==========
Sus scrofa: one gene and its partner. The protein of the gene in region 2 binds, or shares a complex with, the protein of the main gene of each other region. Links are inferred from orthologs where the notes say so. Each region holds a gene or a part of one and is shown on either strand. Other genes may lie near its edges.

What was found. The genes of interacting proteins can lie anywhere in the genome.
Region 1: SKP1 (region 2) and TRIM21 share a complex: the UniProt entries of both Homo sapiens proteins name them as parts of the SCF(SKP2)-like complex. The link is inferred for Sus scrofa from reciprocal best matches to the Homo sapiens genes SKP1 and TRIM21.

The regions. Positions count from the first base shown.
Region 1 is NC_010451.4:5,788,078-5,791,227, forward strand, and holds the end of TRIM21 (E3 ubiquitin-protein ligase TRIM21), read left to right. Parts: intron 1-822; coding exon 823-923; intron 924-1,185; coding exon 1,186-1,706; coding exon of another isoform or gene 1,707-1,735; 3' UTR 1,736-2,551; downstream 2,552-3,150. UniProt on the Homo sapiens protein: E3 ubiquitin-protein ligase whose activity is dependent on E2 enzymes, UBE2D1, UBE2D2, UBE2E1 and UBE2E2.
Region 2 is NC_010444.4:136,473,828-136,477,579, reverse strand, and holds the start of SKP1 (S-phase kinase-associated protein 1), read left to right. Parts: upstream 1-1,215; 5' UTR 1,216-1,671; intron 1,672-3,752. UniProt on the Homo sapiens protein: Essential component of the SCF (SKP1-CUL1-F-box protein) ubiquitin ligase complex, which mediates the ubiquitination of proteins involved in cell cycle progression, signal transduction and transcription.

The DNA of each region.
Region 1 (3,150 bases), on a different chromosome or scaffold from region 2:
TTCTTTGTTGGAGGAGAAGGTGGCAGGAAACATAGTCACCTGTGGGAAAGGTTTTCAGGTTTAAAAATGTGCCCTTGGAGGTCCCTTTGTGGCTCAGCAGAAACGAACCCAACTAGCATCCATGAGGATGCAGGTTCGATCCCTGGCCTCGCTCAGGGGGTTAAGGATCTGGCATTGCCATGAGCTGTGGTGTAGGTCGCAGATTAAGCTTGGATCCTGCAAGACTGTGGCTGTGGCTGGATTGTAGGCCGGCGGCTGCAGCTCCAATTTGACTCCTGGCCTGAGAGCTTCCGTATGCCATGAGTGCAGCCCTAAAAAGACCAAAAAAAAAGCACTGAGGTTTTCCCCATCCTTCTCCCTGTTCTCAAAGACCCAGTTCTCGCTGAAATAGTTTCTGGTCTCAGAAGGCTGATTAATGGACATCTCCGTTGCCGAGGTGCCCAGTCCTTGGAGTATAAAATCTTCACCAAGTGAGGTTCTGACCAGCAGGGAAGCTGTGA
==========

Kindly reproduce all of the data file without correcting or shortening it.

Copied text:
Sus scrofa: one gene and its partner. The protein of the gene in region 2 binds, or shares a complex with, the protein of the main gene of each other region. Links are inferred from orthologs where the notes say so. Each region holds a gene or a part of one and is shown on either strand. Other genes may lie near its edges.

What was found. The genes of interacting proteins can lie anywhere in the genome.
Region 1: SKP1 (region 2) and TRIM21 share a complex: the UniProt entries of both Homo sapiens proteins name them as parts of the SCF(SKP2)-like complex. The link is inferred for Sus scrofa from reciprocal best matches to the Homo sapiens genes SKP1 and TRIM21.

The regions. Positions count from the first base shown.
Region 1 is NC_010451.4:5,788,078-5,791,227, forward strand, and holds the end of TRIM21 (E3 ubiquitin-protein ligase TRIM21), read left to right. Parts: intron 1-822; coding exon 823-923; intron 924-1,185; coding exon 1,186-1,706; coding exon of another isoform or gene 1,707-1,735; 3' UTR 1,736-2,551; downstream 2,552-3,150. UniProt on the Homo sapiens protein: E3 ubiquitin-protein ligase whose activity is dependent on E2 enzymes, UBE2D1, UBE2D2, UBE2E1 and UBE2E2.
Region 2 is NC_010444.4:136,473,828-136,477,579, reverse strand, and holds the start of SKP1 (S-phase kinase-associated protein 1), read left to right. Parts: upstream 1-1,215; 5' UTR 1,216-1,671; intron 1,672-3,752. UniProt on the Homo sapiens protein: Essential component of the SCF (SKP1-CUL1-F-box protein) ubiquitin ligase complex, which mediates the ubiquitination of proteins involved in cell cycle progression, signal transduction and transcription.

The DNA of each region.
Region 1 (3,150 bases), on a different chromosome or scaffold from region 2:
TTCTTTGTTGGAGGAGAAGGTGGCAGGAAACATAGTCACCTGTGGGAAAGGTTTTCAGGTTTAAAAATGTGCCCTTGGAGGTCCCTTTGTGGCTCAGCAGAAACGAACCCAACTAGCATCCATGAGGATGCAGGTTCGATCCCTGGCCTCGCTCAGGGGGTTAAGGATCTGGCATTGCCATGAGCTGTGGTGTAGGTCGCAGATTAAGCTTGGATCCTGCAAGACTGTGGCTGTGGCTGGATTGTAGGCCGGCGGCTGCAGCTCCAATTTGACTCCTGGCCTGAGAGCTTCCGTATGCCATGAGTGCAGCCCTAAAAAGACCAAAAAAAAAGCACTGAGGTTTTCCCCATCCTTCTCCCTGTTCTCAAAGACCCAGTTCTCGCTGAAATAGTTTCTGGTCTCAGAAGGCTGATTAATGGACATCTCCGTTGCCGAGGTGCCCAGTCCTTGGAGTATAAAATCTTCACCAAGTGAGGTTCTGACCAGCAGGGAAGCTGTGA